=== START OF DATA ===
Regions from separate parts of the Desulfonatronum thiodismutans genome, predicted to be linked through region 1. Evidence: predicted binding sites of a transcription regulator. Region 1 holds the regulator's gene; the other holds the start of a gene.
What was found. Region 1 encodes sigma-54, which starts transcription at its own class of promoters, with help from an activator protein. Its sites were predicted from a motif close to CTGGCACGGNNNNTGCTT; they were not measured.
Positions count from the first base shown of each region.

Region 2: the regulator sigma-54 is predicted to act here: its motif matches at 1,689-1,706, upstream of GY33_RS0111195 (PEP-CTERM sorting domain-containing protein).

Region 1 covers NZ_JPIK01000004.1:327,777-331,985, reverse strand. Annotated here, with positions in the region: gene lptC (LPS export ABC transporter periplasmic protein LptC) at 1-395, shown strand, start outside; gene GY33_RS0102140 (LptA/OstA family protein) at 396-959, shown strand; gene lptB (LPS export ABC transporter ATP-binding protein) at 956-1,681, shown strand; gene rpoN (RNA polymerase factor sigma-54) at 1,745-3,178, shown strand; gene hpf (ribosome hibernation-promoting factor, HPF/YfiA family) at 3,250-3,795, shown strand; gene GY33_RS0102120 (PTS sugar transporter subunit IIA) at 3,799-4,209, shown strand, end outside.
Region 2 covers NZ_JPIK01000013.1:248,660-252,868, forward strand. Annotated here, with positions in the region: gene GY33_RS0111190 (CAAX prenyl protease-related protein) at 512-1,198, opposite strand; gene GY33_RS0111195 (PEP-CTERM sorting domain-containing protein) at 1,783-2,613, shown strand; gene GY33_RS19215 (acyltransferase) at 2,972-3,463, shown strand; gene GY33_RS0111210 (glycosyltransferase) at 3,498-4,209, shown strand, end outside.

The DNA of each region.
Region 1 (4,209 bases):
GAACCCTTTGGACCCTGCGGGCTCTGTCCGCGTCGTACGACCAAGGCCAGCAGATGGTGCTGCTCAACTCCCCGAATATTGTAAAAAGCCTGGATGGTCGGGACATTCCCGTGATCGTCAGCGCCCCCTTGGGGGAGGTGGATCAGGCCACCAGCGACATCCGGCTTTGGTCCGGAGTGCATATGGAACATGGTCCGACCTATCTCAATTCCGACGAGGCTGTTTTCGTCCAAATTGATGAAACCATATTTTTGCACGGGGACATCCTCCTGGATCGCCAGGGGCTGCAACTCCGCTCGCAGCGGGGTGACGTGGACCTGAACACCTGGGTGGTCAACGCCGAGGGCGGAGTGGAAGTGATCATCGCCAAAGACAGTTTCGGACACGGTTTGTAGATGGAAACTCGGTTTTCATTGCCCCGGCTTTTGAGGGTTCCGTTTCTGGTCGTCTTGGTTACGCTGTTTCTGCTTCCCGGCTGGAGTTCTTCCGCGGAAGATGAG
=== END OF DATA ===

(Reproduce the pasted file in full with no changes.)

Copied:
Regions from separate parts of the Desulfonatronum thiodismutans genome, predicted to be linked through region 1. Evidence: predicted binding sites of a transcription regulator. Region 1 holds the regulator's gene; the other holds the start of a gene.
What was found. Region 1 encodes sigma-54, which starts transcription at its own class of promoters, with help from an activator protein. Its sites were predicted from a motif close to CTGGCACGGNNNNTGCTT; they were not measured.
Positions count from the first base shown of each region.

Region 2: the regulator sigma-54 is predicted to act here: its motif matches at 1,689-1,706, upstream of GY33_RS0111195 (PEP-CTERM sorting domain-containing protein).

Region 1 covers NZ_JPIK01000004.1:327,777-331,985, reverse strand. Annotated here, with positions in the region: gene lptC (LPS export ABC transporter periplasmic protein LptC) at 1-395, shown strand, start outside; gene GY33_RS0102140 (LptA/OstA family protein) at 396-959, shown strand; gene lptB (LPS export ABC transporter ATP-binding protein) at 956-1,681, shown strand; gene rpoN (RNA polymerase factor sigma-54) at 1,745-3,178, shown strand; gene hpf (ribosome hibernation-promoting factor, HPF/YfiA family) at 3,250-3,795, shown strand; gene GY33_RS0102120 (PTS sugar transporter subunit IIA) at 3,799-4,209, shown strand, end outside.
Region 2 covers NZ_JPIK01000013.1:248,660-252,868, forward strand. Annotated here, with positions in the region: gene GY33_RS0111190 (CAAX prenyl protease-related protein) at 512-1,198, opposite strand; gene GY33_RS0111195 (PEP-CTERM sorting domain-containing protein) at 1,783-2,613, shown strand; gene GY33_RS19215 (acyltransferase) at 2,972-3,463, shown strand; gene GY33_RS0111210 (glycosyltransferase) at 3,498-4,209, shown strand, end outside.

The DNA of each region.
Region 1 (4,209 bases):
GAACCCTTTGGACCCTGCGGGCTCTGTCCGCGTCGTACGACCAAGGCCAGCAGATGGTGCTGCTCAACTCCCCGAATATTGTAAAAAGCCTGGATGGTCGGGACATTCCCGTGATCGTCAGCGCCCCCTTGGGGGAGGTGGATCAGGCCACCAGCGACATCCGGCTTTGGTCCGGAGTGCATATGGAACATGGTCCGACCTATCTCAATTCCGACGAGGCTGTTTTCGTCCAAATTGATGAAACCATATTTTTGCACGGGGACATCCTCCTGGATCGCCAGGGGCTGCAACTCCGCTCGCAGCGGGGTGACGTGGACCTGAACACCTGGGTGGTCAACGCCGAGGGCGGAGTGGAAGTGATCATCGCCAAAGACAGTTTCGGACACGGTTTGTAGATGGAAACTCGGTTTTCATTGCCCCGGCTTTTGAGGGTTCCGTTTCTGGTCGTCTTGGTTACGCTGTTTCTGCTTCCCGGCTGGAGTTCTTCCGCGGAAGATGAG